At home, consumer outrage is growing. Beijing has ordered free medical treatment for any baby sickened by tainted formula, and hotlines for worried parents have been set up in eight provinces, Xinhua reports. Central government has also extended testing of dairy products and recalls, and promised exemplary punishments for company executive and officials found culpable.
The death toll now stands at four infants, with dozens of babies still in serious condition among the more than 6,200 stricken with kidney stones after consuming tainted formula.
Nearly 10% of milk and drinking yoghurt samples from three leading dairy companies contained melamine, according to the General Administration of Quality Supervision Inspection. None of which will help shore up public trust at home or abroad already shaken by a series of food scares in recent years involving eggs, pork and seafood.
Props to the PR-focused blog Imagethief for two excellent posts on how the baby milk scandal has been handled, Sanlu Melamine Milk Powder Crisis Becomes A National Issue and Melamine In Sanlu Milk Powder? Now That’s A Crisis!. Well worth the read.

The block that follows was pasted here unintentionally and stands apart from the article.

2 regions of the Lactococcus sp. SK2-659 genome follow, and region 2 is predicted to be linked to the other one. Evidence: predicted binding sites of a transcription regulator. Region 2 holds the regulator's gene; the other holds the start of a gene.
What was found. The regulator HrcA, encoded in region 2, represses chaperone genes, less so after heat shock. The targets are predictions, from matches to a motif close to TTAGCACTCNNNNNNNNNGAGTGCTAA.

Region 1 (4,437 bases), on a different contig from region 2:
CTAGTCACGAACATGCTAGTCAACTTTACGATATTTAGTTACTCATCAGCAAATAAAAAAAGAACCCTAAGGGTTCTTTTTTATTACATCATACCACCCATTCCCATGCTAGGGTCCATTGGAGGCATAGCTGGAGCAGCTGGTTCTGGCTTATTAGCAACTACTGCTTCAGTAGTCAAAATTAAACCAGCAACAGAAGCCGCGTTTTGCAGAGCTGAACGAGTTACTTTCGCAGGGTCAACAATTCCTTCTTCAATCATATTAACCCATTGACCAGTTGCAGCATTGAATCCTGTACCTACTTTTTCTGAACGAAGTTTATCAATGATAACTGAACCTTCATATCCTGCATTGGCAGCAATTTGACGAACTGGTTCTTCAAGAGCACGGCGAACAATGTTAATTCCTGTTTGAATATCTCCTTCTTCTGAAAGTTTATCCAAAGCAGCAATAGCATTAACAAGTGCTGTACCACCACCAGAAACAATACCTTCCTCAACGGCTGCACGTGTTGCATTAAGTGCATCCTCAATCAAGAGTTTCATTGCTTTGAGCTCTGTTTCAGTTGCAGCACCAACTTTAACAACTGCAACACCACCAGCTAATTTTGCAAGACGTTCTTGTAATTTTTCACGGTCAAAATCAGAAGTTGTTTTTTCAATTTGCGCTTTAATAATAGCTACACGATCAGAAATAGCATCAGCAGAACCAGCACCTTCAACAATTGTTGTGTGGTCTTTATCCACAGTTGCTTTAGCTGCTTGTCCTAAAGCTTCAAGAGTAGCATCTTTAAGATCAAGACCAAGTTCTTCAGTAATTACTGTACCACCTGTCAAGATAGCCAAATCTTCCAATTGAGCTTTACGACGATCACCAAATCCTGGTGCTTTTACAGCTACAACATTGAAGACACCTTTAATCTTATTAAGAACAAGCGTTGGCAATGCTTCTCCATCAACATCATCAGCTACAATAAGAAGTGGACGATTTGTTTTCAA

Key point: “Only an irresponsible PR agency proposes suppressing bad news as the core of a PR strategy. That’s not rebuilding or defending a reputation. That’s admitting you can’t help. But suppressing news is an old tradition here, handed down from the highest levels.”
Situation update: Health Minister Chen Zhu says 6,244 infants are ill after consuming the tainted formula as of 8 a.m. on Wednesday, five times the previously announced number. They include 158 with acute kidney failure, of which 94 were in stable condition. That implies 64 are now in serious condition.
The scope of the melamine-contaminated baby milk scandal continues to widen. Batches of tainted formula have now been found produced by 22 companies across China, according to TV reports, here via AFP.